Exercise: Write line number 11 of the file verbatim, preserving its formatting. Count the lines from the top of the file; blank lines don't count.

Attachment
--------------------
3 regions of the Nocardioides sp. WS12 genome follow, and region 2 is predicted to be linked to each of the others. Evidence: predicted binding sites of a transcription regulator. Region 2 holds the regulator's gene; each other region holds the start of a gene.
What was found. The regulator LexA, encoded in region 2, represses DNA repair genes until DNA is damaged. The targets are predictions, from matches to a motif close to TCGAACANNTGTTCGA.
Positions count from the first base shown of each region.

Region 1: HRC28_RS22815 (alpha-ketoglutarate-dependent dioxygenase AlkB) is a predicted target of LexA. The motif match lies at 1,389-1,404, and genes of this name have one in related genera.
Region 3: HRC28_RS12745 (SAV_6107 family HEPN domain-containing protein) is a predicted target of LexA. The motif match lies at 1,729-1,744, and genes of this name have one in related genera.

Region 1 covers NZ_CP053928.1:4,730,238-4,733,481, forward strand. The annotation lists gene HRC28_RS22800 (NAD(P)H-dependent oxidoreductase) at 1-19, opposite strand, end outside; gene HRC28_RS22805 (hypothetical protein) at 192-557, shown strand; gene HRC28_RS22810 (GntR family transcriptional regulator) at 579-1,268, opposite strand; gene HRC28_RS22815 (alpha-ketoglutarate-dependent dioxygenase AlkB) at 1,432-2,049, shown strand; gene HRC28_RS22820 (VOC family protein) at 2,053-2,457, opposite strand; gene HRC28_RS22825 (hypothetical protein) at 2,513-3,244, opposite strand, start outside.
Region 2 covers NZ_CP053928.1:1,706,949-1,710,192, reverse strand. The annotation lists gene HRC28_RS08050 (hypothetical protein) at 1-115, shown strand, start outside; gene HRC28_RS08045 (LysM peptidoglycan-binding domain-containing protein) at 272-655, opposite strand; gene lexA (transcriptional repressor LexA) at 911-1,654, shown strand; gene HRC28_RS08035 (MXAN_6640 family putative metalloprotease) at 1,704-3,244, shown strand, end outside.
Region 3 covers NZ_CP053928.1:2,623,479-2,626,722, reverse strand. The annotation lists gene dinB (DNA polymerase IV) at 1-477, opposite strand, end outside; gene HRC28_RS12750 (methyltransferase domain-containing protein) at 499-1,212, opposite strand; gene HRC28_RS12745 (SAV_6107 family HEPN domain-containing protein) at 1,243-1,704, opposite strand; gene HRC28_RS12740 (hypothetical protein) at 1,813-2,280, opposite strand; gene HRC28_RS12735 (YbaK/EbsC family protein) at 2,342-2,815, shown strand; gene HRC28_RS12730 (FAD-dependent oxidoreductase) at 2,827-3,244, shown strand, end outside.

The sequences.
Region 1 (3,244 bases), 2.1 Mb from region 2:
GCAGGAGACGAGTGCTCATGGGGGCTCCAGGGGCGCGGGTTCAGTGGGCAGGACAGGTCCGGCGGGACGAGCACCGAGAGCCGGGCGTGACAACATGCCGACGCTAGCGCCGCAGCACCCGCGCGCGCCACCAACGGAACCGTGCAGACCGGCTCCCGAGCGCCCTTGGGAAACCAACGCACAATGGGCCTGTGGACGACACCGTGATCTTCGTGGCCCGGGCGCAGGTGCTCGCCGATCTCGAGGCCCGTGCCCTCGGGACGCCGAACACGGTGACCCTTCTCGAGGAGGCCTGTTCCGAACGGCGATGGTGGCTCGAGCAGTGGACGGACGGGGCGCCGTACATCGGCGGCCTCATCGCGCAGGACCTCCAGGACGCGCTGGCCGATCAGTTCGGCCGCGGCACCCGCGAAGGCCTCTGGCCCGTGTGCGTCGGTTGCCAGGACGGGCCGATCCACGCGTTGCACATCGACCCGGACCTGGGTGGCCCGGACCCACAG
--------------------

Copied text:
GCAGGAGACGAGTGCTCATGGGGGCTCCAGGGGCGCGGGTTCAGTGGGCAGGACAGGTCCGGCGGGACGAGCACCGAGAGCCGGGCGTGACAACATGCCGACGCTAGCGCCGCAGCACCCGCGCGCGCCACCAACGGAACCGTGCAGACCGGCTCCCGAGCGCCCTTGGGAAACCAACGCACAATGGGCCTGTGGACGACACCGTGATCTTCGTGGCCCGGGCGCAGGTGCTCGCCGATCTCGAGGCCCGTGCCCTCGGGACGCCGAACACGGTGACCCTTCTCGAGGAGGCCTGTTCCGAACGGCGATGGTGGCTCGAGCAGTGGACGGACGGGGCGCCGTACATCGGCGGCCTCATCGCGCAGGACCTCCAGGACGCGCTGGCCGATCAGTTCGGCCGCGGCACCCGCGAAGGCCTCTGGCCCGTGTGCGTCGGTTGCCAGGACGGGCCGATCCACGCGTTGCACATCGACCCGGACCTGGGTGGCCCGGACCCACAG